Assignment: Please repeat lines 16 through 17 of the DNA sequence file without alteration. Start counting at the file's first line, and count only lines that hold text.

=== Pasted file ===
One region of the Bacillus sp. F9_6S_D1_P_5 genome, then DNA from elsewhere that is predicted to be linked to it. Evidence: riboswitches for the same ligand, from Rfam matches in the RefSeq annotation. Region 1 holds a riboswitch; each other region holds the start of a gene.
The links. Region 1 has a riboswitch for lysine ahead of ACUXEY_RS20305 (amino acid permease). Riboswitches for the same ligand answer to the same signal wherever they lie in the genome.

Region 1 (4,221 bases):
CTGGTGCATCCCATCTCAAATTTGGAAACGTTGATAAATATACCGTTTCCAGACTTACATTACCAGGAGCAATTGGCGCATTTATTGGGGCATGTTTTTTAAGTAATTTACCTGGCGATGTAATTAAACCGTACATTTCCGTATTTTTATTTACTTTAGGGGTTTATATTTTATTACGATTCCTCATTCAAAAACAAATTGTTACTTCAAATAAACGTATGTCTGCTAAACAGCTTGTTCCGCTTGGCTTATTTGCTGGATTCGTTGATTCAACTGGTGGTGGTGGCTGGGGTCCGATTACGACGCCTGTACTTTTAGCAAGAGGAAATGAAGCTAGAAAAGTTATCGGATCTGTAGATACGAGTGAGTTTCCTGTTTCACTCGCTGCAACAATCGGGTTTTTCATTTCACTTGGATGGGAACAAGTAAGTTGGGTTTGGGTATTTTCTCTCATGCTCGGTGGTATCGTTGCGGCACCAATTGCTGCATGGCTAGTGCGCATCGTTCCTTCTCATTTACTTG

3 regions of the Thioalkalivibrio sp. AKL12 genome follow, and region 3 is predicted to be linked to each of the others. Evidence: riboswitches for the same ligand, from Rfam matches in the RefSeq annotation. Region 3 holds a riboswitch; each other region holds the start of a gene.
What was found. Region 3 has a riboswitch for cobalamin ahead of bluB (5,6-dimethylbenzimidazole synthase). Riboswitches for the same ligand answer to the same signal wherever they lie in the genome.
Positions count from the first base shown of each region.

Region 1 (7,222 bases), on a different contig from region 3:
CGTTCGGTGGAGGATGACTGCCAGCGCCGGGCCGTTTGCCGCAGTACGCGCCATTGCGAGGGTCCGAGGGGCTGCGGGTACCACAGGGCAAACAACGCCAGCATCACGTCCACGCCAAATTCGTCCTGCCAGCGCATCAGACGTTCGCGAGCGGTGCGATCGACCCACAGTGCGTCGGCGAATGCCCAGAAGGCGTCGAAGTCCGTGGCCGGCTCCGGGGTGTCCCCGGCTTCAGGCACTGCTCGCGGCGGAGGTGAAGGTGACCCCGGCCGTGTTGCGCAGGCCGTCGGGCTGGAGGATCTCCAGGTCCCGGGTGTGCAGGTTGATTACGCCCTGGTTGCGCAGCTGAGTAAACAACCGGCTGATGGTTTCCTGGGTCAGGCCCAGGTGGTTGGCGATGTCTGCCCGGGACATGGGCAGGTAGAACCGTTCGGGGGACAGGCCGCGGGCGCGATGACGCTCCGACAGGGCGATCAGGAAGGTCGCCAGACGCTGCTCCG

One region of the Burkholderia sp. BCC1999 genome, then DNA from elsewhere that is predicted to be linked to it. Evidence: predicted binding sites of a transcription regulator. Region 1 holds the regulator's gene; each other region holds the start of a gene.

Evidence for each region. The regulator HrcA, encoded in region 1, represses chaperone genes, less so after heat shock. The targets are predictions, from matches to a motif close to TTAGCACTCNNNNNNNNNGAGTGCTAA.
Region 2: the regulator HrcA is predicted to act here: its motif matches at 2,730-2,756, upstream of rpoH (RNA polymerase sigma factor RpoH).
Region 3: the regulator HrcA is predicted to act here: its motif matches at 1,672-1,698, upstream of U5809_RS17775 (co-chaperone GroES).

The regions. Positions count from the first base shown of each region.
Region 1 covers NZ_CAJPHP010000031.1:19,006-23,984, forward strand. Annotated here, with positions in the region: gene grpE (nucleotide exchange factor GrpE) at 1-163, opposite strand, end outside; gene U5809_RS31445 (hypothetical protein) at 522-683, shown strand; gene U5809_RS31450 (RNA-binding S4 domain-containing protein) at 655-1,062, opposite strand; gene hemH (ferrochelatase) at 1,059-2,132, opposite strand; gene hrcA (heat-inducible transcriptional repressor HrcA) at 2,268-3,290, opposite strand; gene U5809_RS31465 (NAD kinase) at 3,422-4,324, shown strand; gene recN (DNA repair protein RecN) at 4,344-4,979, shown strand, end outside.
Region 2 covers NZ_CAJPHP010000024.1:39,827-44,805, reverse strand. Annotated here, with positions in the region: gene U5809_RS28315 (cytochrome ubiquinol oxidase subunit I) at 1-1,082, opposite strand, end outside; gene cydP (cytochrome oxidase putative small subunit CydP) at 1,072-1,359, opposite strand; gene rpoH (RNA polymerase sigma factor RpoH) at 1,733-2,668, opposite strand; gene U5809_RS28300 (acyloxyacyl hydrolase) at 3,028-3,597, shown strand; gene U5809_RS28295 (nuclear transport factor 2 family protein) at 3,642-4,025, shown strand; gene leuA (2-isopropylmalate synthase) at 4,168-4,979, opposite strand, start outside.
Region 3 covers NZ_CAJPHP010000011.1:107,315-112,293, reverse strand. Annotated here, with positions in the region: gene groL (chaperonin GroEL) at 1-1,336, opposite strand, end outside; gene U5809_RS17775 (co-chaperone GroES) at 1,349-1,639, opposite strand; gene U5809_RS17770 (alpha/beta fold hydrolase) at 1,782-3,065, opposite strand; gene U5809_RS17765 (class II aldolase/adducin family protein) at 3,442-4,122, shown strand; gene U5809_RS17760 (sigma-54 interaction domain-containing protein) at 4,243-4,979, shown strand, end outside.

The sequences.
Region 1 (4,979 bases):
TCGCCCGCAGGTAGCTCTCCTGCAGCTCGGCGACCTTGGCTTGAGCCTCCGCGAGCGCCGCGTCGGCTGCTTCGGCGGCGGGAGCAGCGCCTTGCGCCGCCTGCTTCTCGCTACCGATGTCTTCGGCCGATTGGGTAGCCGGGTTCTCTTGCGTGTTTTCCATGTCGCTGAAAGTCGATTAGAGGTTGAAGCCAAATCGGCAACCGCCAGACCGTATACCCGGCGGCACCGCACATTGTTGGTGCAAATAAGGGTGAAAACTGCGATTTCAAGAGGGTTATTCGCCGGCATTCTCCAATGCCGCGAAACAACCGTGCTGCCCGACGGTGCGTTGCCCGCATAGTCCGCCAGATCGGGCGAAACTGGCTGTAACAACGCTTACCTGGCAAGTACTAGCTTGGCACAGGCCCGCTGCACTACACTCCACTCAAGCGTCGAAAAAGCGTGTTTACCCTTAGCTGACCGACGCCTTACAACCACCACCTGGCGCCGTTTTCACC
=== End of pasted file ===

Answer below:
Region 2 covers NZ_CAJPHP010000024.1:39,827-44,805, reverse strand. Annotated here, with positions in the region: gene U5809_RS28315 (cytochrome ubiquinol oxidase subunit I) at 1-1,082, opposite strand, end outside; gene cydP (cytochrome oxidase putative small subunit CydP) at 1,072-1,359, opposite strand; gene rpoH (RNA polymerase sigma factor RpoH) at 1,733-2,668, opposite strand; gene U5809_RS28300 (acyloxyacyl hydrolase) at 3,028-3,597, shown strand; gene U5809_RS28295 (nuclear transport factor 2 family protein) at 3,642-4,025, shown strand; gene leuA (2-isopropylmalate synthase) at 4,168-4,979, opposite strand, start outside.
Region 3 covers NZ_CAJPHP010000011.1:107,315-112,293, reverse strand. Annotated here, with positions in the region: gene groL (chaperonin GroEL) at 1-1,336, opposite strand, end outside; gene U5809_RS17775 (co-chaperone GroES) at 1,349-1,639, opposite strand; gene U5809_RS17770 (alpha/beta fold hydrolase) at 1,782-3,065, opposite strand; gene U5809_RS17765 (class II aldolase/adducin family protein) at 3,442-4,122, shown strand; gene U5809_RS17760 (sigma-54 interaction domain-containing protein) at 4,243-4,979, shown strand, end outside.